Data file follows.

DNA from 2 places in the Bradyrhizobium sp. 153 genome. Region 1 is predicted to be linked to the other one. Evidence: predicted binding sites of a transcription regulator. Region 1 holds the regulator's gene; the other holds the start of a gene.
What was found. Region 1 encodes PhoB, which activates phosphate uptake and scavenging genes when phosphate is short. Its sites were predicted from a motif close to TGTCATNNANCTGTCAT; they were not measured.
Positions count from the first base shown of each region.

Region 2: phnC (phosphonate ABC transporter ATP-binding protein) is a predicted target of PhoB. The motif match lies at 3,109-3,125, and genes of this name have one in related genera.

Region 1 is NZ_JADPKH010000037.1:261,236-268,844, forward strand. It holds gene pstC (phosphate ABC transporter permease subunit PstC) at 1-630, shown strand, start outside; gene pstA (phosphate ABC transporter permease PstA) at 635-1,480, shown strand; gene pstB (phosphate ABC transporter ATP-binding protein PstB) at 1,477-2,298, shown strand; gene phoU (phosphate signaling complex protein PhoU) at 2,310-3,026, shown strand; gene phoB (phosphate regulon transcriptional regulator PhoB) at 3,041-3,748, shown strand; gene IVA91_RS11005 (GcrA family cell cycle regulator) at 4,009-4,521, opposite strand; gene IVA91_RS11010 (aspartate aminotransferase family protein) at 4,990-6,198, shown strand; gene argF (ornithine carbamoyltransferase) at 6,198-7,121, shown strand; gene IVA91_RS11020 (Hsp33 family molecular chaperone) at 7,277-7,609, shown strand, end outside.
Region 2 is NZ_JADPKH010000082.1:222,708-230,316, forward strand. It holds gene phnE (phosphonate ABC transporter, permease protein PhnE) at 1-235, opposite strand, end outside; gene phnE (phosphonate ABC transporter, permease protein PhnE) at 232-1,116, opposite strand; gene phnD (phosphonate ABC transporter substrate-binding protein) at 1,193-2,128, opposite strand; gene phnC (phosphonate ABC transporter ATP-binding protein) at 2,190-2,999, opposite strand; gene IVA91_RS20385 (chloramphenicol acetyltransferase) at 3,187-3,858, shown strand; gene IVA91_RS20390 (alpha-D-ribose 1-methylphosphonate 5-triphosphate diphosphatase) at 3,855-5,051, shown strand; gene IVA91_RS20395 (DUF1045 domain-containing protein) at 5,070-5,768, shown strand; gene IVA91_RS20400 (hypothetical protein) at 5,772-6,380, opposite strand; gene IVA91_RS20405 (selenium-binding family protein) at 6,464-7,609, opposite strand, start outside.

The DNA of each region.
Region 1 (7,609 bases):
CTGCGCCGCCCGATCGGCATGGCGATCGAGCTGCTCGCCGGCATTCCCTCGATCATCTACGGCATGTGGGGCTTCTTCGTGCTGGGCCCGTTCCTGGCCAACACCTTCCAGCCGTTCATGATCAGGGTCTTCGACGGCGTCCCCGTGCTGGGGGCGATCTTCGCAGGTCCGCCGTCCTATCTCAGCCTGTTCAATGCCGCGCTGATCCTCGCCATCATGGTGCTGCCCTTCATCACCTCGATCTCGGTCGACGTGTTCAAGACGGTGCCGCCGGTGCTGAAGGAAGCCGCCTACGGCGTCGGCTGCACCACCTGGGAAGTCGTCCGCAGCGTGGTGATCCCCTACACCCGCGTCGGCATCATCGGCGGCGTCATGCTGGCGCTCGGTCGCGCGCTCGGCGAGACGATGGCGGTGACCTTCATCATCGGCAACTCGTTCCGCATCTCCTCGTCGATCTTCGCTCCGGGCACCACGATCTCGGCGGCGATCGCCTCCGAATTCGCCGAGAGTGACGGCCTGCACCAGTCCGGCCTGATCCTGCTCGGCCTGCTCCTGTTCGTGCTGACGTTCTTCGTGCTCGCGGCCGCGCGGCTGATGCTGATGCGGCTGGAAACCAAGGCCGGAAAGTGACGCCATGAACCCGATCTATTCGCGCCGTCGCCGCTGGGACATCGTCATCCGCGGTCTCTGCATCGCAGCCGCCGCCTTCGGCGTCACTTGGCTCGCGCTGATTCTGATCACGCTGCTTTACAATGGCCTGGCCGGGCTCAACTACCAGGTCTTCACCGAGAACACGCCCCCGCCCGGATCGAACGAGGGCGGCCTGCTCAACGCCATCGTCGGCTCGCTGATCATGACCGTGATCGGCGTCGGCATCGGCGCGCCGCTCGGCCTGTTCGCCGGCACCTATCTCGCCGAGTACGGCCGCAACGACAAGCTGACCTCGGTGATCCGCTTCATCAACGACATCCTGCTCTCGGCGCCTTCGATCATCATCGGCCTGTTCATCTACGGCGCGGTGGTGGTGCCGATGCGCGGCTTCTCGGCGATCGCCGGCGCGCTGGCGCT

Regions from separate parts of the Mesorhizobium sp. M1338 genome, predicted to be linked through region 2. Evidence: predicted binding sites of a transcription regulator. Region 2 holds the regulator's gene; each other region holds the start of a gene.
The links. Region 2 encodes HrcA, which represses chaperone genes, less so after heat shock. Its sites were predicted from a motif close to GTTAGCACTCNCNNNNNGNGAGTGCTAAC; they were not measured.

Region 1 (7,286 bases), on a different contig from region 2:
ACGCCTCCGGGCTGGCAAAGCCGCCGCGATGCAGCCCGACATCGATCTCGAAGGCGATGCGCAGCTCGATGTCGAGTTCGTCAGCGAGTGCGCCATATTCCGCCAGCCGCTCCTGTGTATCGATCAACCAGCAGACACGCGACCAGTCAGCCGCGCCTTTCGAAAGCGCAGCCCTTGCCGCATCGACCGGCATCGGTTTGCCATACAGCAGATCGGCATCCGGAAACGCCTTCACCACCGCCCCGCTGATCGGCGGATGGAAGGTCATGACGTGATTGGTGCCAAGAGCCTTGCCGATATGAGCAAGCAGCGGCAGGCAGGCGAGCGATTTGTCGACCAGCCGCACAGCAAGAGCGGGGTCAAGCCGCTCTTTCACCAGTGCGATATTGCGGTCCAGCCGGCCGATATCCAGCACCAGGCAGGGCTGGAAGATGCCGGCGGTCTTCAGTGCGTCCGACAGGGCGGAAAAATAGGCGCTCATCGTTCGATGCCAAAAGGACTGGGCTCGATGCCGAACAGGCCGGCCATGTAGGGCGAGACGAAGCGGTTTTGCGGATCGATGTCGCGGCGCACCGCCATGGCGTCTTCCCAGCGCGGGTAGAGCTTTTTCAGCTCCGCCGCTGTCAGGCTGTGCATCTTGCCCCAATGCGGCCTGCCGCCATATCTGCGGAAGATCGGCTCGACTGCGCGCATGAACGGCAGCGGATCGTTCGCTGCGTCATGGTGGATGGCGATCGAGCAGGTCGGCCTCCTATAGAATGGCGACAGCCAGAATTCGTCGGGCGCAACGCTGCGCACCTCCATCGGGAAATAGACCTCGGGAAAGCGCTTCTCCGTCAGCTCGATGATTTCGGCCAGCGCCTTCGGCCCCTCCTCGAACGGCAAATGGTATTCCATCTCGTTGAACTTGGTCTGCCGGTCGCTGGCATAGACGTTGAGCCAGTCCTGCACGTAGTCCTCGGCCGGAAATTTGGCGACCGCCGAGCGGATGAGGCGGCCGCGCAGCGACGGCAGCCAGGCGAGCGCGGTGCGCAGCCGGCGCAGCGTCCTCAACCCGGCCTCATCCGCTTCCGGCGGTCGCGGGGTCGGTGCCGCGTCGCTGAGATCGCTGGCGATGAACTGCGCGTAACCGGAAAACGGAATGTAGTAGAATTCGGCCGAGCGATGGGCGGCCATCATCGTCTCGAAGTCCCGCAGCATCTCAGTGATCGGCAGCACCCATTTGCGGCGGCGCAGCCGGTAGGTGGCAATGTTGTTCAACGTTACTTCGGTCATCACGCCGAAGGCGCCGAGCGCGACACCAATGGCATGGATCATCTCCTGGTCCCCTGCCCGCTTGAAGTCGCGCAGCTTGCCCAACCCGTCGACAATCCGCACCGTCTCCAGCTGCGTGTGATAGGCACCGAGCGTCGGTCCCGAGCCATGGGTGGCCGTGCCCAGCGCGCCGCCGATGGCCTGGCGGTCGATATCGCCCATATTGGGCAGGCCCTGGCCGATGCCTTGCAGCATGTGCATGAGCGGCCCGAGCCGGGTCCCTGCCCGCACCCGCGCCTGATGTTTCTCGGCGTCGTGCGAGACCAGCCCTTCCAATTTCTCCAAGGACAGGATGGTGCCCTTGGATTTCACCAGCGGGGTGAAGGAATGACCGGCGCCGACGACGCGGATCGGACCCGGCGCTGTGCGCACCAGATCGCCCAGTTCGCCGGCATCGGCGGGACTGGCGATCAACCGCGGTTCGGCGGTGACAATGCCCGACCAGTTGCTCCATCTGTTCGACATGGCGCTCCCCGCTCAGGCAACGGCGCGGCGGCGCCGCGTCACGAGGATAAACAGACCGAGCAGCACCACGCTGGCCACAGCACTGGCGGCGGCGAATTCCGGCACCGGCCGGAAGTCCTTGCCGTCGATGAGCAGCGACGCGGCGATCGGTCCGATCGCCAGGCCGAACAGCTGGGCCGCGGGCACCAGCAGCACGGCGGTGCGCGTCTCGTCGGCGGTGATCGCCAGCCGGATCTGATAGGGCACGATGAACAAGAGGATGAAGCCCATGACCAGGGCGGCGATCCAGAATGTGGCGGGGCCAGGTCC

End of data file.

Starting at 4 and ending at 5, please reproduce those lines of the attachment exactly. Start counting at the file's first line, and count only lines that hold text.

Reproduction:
Region 2: phnC (phosphonate ABC transporter ATP-binding protein) is a predicted target of PhoB. The motif match lies at 3,109-3,125, and genes of this name have one in related genera.

Region 1 is NZ_JADPKH010000037.1:261,236-268,844, forward strand. It holds gene pstC (phosphate ABC transporter permease subunit PstC) at 1-630, shown strand, start outside; gene pstA (phosphate ABC transporter permease PstA) at 635-1,480, shown strand; gene pstB (phosphate ABC transporter ATP-binding protein PstB) at 1,477-2,298, shown strand; gene phoU (phosphate signaling complex protein PhoU) at 2,310-3,026, shown strand; gene phoB (phosphate regulon transcriptional regulator PhoB) at 3,041-3,748, shown strand; gene IVA91_RS11005 (GcrA family cell cycle regulator) at 4,009-4,521, opposite strand; gene IVA91_RS11010 (aspartate aminotransferase family protein) at 4,990-6,198, shown strand; gene argF (ornithine carbamoyltransferase) at 6,198-7,121, shown strand; gene IVA91_RS11020 (Hsp33 family molecular chaperone) at 7,277-7,609, shown strand, end outside.